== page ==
Saturday, 15 October 2011

Postcards & Photographs : Each One Tells a Story

This morning I visited the Nexus Toy Fair with my science-fiction-loving family, and there was one senior chap who was selling old postcards. Did I look at the wonderful array of Star Wars figurines and sci-fi DVDs? Did I heck as like. I went straight to the postcards table, and oggled his vast collection!

Recently a dear friend at  said: "Think about it - why do people collect old postcards? The main reason is nostalgia..." This got me seriously thinking.

A dictionary definition of nostalgia is: A sentimental longing for the past, typically for a place or period with happy personal associations. When it comes to old postcards I certainly love to see places as they once were. Also, for me personally, it captivates me to see how a place looked in my ancestors time. I am fascinated with scenes of old streets, old houses and businesses, seaside attractions, and churches.

On the left you can see a postcard scene of the church tower of St Michaels in Beccles. The church itself has not changed over time but its surroundings have significantly changed. Housing and businesses have altered and changed hands, been demolished and some buildings which were once publichouses or mills are now private homes.

I love to collect old postcards so that I can see places through the eyes of my ancestry. Beccles, my hometown, has seen much progress and alteration throughout the centuries, and yet local history books and photography show how little has really changed. The shopfronts and the people may have changed but the historical flavour remains when you walk the streets or sit by the Quayside.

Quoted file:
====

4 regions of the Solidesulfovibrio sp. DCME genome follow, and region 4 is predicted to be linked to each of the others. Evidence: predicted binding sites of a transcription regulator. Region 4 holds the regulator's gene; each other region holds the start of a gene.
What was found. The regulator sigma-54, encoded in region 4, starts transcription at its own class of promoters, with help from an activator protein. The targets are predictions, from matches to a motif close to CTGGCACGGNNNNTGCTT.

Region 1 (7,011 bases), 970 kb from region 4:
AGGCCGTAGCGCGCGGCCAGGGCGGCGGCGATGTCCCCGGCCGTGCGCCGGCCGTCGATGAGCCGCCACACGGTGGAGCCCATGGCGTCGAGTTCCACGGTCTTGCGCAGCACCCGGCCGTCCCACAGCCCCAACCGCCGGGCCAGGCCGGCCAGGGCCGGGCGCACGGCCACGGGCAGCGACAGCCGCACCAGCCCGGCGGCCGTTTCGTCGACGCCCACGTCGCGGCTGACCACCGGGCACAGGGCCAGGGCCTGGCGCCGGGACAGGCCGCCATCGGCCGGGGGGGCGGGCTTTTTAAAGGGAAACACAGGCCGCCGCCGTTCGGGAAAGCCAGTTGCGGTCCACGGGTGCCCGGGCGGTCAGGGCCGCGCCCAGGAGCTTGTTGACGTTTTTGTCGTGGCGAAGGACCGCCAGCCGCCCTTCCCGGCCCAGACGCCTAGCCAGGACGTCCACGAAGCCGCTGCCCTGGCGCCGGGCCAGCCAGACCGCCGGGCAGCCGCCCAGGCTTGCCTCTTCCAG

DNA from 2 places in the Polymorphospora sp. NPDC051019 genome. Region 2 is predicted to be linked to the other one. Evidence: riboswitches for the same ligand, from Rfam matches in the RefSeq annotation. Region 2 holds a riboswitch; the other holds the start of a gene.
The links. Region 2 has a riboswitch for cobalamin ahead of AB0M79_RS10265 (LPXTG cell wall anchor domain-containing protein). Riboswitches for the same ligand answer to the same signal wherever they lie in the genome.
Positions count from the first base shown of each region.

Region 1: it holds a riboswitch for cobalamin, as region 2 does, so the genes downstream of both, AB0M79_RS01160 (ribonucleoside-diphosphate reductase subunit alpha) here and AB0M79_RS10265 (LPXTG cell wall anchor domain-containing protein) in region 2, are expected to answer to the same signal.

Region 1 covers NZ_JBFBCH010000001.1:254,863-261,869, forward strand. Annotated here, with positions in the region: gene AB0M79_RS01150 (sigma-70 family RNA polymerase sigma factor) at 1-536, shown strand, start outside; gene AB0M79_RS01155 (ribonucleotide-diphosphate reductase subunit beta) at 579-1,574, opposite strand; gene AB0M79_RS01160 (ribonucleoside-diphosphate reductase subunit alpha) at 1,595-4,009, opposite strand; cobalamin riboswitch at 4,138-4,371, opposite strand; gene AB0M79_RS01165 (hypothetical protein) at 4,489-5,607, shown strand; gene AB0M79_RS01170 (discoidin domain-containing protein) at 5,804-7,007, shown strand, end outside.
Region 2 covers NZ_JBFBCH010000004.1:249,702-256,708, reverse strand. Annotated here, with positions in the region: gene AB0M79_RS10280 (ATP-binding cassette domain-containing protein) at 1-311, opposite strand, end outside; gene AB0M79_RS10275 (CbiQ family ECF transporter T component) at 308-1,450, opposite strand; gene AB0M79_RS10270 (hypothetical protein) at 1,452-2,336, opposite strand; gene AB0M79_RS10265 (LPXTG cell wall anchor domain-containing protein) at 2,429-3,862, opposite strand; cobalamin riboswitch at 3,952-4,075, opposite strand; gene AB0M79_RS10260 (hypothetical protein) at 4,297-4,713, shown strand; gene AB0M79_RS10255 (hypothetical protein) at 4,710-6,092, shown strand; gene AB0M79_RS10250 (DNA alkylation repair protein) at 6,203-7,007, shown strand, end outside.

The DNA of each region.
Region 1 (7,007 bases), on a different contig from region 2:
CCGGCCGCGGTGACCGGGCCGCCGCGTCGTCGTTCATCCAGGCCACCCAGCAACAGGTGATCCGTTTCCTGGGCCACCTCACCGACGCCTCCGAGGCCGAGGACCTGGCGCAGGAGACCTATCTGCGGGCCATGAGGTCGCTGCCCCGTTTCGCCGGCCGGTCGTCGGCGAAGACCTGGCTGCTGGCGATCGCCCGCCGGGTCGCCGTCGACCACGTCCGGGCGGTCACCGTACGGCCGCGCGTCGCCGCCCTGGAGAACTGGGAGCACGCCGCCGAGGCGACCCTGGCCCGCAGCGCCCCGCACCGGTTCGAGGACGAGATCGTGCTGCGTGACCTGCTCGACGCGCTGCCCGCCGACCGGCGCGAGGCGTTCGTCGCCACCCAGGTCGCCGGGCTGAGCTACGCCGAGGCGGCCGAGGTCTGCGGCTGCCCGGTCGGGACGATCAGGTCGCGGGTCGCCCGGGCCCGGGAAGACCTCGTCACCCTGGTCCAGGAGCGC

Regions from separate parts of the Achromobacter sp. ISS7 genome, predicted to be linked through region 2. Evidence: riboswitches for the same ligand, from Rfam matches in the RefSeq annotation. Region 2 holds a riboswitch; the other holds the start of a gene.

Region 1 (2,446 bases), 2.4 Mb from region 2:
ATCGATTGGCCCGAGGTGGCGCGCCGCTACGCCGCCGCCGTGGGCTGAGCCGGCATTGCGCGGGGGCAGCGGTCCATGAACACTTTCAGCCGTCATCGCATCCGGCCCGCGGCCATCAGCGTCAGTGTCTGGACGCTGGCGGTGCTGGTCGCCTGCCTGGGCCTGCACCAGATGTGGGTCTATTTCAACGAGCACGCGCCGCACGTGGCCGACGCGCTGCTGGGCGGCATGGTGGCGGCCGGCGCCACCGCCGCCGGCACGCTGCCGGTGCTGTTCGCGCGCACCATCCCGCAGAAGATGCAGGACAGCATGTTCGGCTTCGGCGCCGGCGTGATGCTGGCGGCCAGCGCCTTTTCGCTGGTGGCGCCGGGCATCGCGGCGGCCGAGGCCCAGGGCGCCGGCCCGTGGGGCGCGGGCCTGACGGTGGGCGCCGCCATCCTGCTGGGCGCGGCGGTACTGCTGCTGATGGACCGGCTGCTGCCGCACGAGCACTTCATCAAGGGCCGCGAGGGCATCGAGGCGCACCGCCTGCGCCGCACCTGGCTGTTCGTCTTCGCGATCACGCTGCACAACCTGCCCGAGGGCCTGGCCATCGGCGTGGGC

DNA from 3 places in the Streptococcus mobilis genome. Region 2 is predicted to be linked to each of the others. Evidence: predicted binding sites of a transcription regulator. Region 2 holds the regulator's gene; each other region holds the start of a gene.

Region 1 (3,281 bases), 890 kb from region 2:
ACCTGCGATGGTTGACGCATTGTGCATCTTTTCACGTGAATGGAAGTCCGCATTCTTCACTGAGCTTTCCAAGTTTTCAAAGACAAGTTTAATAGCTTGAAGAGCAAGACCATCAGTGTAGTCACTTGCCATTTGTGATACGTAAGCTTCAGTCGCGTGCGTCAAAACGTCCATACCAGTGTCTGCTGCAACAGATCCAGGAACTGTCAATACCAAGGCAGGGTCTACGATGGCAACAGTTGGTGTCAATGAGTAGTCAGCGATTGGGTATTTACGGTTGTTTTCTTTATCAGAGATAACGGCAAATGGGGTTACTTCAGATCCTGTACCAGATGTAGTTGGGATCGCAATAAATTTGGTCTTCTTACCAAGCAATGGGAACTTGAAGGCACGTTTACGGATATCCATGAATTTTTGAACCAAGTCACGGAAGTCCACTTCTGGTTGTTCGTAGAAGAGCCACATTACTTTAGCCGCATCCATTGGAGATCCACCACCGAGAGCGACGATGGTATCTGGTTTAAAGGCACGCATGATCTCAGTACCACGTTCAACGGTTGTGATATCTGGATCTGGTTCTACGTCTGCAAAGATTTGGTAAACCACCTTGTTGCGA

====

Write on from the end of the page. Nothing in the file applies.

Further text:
Postcards are a window to the past, no doubt about it. Not only do they provide a valuable historical resource for genealogists and social historians alike, but they also allow us a glimpse into how our ancestors once communicated with each other. I have many postcards that have scrawled messages such as: "I will be with you in two days time. The train leaves at 8.15am..." Soldiers relied on the exchange of postcards with their families and loved ones, mothers and lovers fervently sent postcards of home, and holiday postcards were delivered far and wide at the envy of their recipients. The famouse catchphrase "Wish you were here..." was coined by the sending of a postcard.

Over 100 years ago my Norfolk ancestors sold postcards in their stationer's shop. They didn't just sell them, they went out to the various places within a twenty-mile radius and took the photographs that ended up on the postcards. Historical documents prove that they travelled from place to place on bicycles and snapped local scenes such as churches, farms, houses and halls, prominent local businesses and organisations, as well as taking photographs of a journalistic nature. In particular, they took photographs of the damaging effects of the 1912 East Anglia flood.

Photographs are my passion. Not just simple portraits of men, women, children and pets. Not just landscapes and scenery. Not just buildings and architecture. For me it goes beyond the subject matter. For me it is about the story photographs tell. When you look beyond the composition and the framing, recognition of the subject matter lights up the photograph in an entirely new way.Just sit with a group of elderly people and watch their faces as they recall the subject in the photograph, the memories they inspire and evoke, and the hearty conversation that follows. Sit with any family member and their photo album and listen (and watch) as they regale you with the finer details such as where the photograph was taken, what the weather was like, where the clothes they were wearing came from (and what colour the fabric was, if it is a black and white photograph) and, before you know it, all kinds of history (family and social) comes pouring out.